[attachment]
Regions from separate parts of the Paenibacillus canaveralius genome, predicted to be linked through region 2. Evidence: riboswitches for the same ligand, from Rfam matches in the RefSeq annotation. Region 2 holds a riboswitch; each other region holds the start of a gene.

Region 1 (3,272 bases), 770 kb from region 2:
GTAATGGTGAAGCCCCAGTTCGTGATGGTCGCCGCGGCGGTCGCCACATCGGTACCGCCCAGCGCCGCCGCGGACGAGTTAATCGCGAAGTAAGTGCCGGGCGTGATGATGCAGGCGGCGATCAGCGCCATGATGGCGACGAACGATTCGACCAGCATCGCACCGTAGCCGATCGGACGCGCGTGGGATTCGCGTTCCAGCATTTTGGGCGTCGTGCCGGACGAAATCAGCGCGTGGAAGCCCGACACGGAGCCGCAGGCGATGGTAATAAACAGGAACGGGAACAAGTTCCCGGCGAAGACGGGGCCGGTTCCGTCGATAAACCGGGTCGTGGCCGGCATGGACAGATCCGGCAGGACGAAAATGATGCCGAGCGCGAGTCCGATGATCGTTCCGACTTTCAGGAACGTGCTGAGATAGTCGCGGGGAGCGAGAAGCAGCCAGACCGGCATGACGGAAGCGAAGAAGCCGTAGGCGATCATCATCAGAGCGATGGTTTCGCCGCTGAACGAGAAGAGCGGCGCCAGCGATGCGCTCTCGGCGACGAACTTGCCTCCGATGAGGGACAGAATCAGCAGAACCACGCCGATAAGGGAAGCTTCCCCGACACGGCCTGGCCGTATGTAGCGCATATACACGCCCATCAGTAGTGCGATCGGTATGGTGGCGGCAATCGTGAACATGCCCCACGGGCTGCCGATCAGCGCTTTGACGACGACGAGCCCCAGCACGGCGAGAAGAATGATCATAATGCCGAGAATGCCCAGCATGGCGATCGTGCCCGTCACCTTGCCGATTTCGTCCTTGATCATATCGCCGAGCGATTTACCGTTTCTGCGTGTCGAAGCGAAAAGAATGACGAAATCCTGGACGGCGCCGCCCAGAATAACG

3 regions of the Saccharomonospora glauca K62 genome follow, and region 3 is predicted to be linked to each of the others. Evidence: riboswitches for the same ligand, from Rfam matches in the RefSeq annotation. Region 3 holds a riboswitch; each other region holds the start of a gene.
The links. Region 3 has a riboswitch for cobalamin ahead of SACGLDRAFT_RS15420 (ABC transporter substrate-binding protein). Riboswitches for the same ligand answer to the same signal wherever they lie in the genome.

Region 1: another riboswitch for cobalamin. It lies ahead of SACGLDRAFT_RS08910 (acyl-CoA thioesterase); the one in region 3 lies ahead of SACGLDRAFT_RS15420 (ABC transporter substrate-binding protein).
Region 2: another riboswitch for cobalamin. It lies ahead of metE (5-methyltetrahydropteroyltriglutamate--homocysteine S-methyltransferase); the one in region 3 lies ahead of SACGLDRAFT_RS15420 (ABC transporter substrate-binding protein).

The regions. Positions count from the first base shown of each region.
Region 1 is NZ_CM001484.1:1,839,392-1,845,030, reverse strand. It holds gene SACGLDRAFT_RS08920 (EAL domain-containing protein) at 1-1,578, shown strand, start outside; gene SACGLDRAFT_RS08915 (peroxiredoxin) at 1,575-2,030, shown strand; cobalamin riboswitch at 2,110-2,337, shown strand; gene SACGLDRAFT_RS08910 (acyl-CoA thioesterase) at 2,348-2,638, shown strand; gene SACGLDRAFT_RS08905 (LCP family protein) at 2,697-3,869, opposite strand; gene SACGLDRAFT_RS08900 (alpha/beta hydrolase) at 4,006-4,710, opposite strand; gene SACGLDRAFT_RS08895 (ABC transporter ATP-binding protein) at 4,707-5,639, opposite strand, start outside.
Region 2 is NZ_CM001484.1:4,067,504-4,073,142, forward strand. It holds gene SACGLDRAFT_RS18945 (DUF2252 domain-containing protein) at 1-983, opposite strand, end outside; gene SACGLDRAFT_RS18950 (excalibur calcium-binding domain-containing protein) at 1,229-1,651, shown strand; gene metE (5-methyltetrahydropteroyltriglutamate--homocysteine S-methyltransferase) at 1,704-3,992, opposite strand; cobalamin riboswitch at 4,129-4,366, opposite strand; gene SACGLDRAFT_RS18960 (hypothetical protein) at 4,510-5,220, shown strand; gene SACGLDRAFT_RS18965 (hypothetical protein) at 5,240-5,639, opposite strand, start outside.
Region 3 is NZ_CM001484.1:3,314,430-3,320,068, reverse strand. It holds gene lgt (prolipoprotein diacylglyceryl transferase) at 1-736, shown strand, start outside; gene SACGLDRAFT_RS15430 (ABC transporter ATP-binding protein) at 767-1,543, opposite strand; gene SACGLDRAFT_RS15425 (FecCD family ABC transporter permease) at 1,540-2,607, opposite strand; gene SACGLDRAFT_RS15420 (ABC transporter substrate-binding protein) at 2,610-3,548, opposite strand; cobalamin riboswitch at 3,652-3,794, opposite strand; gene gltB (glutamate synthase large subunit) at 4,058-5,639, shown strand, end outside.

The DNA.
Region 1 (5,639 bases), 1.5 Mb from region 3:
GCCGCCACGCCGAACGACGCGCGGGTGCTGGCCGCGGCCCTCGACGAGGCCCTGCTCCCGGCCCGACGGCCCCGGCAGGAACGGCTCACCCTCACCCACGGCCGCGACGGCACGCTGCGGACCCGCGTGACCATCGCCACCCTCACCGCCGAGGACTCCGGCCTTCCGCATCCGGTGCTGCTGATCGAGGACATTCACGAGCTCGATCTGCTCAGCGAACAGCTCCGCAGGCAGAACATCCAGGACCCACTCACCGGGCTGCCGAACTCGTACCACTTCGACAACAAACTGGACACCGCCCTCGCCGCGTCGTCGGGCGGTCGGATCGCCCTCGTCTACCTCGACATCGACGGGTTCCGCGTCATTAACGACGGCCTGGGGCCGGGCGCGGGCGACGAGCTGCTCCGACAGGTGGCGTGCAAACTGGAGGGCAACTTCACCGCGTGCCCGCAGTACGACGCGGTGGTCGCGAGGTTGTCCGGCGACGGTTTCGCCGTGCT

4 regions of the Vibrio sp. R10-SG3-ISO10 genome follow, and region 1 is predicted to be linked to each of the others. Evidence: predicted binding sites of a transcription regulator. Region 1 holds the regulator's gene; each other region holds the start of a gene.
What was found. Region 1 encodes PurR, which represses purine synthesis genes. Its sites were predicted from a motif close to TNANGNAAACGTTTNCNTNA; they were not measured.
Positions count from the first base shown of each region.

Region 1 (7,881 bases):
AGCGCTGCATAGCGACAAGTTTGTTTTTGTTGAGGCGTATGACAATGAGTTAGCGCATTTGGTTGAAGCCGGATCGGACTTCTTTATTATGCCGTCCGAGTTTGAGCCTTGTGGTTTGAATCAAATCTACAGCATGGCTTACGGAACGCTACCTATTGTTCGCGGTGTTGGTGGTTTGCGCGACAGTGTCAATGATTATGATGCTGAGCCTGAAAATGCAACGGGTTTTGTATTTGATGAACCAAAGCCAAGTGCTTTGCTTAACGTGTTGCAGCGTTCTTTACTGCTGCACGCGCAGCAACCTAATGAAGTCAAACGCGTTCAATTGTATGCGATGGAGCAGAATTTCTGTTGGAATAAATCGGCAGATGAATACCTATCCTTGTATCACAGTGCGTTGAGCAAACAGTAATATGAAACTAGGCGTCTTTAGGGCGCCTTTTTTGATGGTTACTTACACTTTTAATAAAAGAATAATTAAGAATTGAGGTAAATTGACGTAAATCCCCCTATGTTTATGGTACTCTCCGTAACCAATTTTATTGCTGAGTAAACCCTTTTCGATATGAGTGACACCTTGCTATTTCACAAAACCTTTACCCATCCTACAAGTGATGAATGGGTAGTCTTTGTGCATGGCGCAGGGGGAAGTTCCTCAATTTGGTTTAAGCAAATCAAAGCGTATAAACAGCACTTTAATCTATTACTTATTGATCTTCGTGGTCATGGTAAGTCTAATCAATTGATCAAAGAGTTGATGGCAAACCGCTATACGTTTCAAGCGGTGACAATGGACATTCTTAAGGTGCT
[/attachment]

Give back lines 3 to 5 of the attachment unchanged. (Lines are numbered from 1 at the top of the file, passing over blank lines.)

GTAATGGTGAAGCCCCAGTTCGTGATGGTCGCCGCGGCGGTCGCCACATCGGTACCGCCCAGCGCCGCCGCGGACGAGTTAATCGCGAAGTAAGTGCCGGGCGTGATGATGCAGGCGGCGATCAGCGCCATGATGGCGACGAACGATTCGACCAGCATCGCACCGTAGCCGATCGGACGCGCGTGGGATTCGCGTTCCAGCATTTTGGGCGTCGTGCCGGACGAAATCAGCGCGTGGAAGCCCGACACGGAGCCGCAGGCGATGGTAATAAACAGGAACGGGAACAAGTTCCCGGCGAAGACGGGGCCGGTTCCGTCGATAAACCGGGTCGTGGCCGGCATGGACAGATCCGGCAGGACGAAAATGATGCCGAGCGCGAGTCCGATGATCGTTCCGACTTTCAGGAACGTGCTGAGATAGTCGCGGGGAGCGAGAAGCAGCCAGACCGGCATGACGGAAGCGAAGAAGCCGTAGGCGATCATCATCAGAGCGATGGTTTCGCCGCTGAACGAGAAGAGCGGCGCCAGCGATGCGCTCTCGGCGACGAACTTGCCTCCGATGAGGGACAGAATCAGCAGAACCACGCCGATAAGGGAAGCTTCCCCGACACGGCCTGGCCGTATGTAGCGCATATACACGCCCATCAGTAGTGCGATCGGTATGGTGGCGGCAATCGTGAACATGCCCCACGGGCTGCCGATCAGCGCTTTGACGACGACGAGCCCCAGCACGGCGAGAAGAATGATCATAATGCCGAGAATGCCCAGCATGGCGATCGTGCCCGTCACCTTGCCGATTTCGTCCTTGATCATATCGCCGAGCGATTTACCGTTTCTGCGTGTCGAAGCGAAAAGAATGACGAAATCCTGGACGGCGCCGCCCAGAATAACG

3 regions of the Saccharomonospora glauca K62 genome follow, and region 3 is predicted to be linked to each of the others. Evidence: riboswitches for the same ligand, from Rfam matches in the RefSeq annotation. Region 3 holds a riboswitch; each other region holds the start of a gene.
The links. Region 3 has a riboswitch for cobalamin ahead of SACGLDRAFT_RS15420 (ABC transporter substrate-binding protein). Riboswitches for the same ligand answer to the same signal wherever they lie in the genome.